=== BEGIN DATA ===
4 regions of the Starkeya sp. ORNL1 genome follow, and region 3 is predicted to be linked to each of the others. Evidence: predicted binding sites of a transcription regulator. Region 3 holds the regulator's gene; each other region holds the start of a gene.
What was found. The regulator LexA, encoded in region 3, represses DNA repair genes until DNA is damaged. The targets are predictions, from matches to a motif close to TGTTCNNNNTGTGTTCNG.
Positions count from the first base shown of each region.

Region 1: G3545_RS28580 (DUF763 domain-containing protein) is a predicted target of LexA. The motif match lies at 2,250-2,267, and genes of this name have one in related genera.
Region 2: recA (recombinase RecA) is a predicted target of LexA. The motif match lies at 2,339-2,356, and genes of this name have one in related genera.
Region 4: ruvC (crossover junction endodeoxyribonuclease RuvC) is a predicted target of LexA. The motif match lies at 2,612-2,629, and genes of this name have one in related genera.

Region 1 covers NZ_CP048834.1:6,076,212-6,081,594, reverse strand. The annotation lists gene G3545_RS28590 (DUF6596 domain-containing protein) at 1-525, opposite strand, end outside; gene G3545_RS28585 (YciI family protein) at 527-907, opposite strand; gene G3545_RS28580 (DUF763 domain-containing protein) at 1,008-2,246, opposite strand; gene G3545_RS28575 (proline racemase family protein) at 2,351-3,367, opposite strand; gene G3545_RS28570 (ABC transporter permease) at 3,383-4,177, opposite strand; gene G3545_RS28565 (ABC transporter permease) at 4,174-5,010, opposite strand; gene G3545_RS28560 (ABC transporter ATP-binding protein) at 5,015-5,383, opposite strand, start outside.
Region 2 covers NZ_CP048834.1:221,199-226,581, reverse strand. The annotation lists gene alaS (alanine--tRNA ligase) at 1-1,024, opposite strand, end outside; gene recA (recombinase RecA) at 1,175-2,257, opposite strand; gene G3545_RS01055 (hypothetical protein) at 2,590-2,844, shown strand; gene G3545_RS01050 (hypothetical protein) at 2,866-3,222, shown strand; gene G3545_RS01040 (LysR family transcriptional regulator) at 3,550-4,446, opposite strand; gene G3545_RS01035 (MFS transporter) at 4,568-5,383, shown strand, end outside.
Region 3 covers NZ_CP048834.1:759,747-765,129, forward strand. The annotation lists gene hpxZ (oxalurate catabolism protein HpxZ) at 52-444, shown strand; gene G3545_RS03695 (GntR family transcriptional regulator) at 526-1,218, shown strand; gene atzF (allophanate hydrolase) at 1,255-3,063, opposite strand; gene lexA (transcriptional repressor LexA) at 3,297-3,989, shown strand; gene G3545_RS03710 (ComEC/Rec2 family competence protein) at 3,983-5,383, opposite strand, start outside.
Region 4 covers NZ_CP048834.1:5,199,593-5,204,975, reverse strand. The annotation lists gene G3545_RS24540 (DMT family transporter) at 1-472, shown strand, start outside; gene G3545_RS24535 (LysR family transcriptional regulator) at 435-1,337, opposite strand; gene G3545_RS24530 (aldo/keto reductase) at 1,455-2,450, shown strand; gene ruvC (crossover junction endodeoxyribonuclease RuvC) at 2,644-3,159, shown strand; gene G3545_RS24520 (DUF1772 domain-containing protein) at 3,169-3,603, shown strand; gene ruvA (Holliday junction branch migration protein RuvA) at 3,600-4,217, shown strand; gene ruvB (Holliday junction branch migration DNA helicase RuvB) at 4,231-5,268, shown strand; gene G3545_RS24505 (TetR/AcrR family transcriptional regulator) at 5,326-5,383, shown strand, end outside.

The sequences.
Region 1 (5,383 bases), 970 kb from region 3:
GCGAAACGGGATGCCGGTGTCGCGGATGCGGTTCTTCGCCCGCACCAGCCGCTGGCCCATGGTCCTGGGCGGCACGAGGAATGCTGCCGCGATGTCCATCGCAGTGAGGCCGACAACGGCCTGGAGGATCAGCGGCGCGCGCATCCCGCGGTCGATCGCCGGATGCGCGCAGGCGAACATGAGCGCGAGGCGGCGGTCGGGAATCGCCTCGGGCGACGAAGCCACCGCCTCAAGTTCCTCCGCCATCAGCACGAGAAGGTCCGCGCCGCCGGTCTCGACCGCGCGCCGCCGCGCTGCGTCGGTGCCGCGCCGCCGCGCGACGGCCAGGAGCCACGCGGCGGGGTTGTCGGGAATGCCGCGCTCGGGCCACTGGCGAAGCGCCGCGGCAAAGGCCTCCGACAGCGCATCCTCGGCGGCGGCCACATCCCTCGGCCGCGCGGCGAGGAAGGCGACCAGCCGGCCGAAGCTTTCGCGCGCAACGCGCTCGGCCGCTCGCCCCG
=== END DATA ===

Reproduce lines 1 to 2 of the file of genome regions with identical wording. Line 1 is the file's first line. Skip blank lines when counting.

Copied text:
4 regions of the Starkeya sp. ORNL1 genome follow, and region 3 is predicted to be linked to each of the others. Evidence: predicted binding sites of a transcription regulator. Region 3 holds the regulator's gene; each other region holds the start of a gene.
What was found. The regulator LexA, encoded in region 3, represses DNA repair genes until DNA is damaged. The targets are predictions, from matches to a motif close to TGTTCNNNNTGTGTTCNG.